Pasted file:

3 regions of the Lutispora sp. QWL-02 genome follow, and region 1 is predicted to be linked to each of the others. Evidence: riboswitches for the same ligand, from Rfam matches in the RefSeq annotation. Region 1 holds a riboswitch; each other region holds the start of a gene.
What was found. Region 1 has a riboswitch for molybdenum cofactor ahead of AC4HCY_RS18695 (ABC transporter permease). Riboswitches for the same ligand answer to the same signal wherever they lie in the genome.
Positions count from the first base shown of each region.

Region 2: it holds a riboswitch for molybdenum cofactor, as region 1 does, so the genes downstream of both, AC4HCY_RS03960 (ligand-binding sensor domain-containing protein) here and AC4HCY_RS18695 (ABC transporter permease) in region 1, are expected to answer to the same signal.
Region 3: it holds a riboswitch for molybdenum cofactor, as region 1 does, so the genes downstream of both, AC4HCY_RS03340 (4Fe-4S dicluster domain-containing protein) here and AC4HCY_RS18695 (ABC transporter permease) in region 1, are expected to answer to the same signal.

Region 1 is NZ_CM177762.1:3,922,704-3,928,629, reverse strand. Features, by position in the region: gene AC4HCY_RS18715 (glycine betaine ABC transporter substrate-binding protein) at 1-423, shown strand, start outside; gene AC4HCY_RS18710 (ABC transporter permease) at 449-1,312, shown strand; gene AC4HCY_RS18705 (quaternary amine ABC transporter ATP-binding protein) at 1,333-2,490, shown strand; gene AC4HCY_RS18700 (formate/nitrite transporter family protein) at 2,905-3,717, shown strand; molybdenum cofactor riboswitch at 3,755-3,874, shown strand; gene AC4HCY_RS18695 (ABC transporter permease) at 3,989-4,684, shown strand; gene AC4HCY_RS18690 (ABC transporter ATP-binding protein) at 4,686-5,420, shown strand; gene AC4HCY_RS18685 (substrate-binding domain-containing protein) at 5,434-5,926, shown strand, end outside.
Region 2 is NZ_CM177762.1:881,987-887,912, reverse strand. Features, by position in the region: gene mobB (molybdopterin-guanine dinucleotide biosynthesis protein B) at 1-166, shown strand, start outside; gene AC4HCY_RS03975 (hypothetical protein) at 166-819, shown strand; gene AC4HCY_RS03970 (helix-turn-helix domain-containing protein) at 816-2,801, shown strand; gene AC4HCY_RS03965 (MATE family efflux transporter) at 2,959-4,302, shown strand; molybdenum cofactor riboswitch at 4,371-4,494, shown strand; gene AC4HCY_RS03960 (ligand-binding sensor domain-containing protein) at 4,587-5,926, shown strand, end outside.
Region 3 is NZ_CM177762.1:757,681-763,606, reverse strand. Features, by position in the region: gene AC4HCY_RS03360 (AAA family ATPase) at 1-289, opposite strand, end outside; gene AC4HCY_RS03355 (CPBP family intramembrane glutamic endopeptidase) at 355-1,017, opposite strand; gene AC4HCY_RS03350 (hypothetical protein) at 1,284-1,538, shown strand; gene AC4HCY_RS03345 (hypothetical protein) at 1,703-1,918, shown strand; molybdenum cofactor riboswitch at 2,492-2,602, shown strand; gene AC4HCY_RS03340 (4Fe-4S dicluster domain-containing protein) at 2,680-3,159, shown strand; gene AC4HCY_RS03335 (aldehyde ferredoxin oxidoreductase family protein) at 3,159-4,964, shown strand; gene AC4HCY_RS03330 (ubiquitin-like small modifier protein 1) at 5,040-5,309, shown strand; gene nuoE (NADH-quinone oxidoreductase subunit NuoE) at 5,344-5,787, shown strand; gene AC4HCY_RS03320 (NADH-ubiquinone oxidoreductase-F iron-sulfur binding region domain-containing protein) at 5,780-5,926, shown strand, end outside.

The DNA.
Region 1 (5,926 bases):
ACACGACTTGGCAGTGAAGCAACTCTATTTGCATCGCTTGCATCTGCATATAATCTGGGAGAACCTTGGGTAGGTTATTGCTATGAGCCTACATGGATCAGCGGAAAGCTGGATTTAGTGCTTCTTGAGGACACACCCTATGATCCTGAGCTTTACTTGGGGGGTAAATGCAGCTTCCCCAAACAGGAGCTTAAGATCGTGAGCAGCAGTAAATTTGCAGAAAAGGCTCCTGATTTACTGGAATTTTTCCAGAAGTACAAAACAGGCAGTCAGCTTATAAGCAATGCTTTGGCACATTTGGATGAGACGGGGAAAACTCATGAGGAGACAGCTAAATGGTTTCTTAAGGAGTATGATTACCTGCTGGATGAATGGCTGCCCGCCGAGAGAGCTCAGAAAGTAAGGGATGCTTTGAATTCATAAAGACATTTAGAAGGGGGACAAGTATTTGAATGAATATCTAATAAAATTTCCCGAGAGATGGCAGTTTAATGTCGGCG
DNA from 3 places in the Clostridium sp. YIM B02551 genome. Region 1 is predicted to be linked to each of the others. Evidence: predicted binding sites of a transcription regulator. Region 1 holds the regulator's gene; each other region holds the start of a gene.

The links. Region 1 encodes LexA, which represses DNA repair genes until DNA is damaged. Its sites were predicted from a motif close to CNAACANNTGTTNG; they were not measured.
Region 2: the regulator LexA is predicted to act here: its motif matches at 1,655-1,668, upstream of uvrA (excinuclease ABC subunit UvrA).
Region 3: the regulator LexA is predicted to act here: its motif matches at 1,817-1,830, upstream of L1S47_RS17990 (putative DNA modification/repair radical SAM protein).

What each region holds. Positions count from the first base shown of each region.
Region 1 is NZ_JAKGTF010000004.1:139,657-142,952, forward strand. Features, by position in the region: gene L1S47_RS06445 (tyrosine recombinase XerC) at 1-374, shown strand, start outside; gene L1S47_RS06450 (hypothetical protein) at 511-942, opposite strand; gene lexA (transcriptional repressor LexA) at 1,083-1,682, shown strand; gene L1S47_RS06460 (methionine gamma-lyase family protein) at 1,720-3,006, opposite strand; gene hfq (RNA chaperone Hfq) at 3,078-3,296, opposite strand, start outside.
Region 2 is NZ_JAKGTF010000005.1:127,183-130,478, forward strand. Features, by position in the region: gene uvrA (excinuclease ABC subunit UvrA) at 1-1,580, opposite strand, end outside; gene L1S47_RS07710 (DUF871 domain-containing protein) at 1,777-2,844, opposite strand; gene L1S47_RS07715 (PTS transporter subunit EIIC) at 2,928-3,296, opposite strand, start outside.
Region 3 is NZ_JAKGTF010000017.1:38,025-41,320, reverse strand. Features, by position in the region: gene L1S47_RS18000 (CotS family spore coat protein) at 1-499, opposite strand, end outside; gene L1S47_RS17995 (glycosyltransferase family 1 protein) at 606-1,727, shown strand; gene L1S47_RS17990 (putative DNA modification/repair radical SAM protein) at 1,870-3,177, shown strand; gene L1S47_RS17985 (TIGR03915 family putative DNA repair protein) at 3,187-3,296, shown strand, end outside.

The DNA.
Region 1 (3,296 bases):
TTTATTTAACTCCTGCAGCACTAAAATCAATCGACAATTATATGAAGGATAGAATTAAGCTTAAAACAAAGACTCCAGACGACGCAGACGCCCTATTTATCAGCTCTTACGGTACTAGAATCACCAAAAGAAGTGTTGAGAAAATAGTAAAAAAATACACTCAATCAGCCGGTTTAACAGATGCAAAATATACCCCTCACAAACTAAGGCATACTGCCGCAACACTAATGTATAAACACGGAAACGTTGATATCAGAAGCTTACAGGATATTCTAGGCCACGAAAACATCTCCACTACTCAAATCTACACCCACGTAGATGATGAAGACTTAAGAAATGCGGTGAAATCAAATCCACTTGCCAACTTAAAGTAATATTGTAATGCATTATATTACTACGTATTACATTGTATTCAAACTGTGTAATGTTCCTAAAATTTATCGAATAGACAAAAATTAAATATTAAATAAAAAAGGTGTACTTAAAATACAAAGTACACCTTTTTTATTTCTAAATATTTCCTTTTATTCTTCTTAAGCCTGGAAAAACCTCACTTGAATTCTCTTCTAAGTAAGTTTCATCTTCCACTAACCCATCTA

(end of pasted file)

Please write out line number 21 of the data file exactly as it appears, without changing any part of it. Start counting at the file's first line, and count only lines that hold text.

Region 1 (3,296 bases):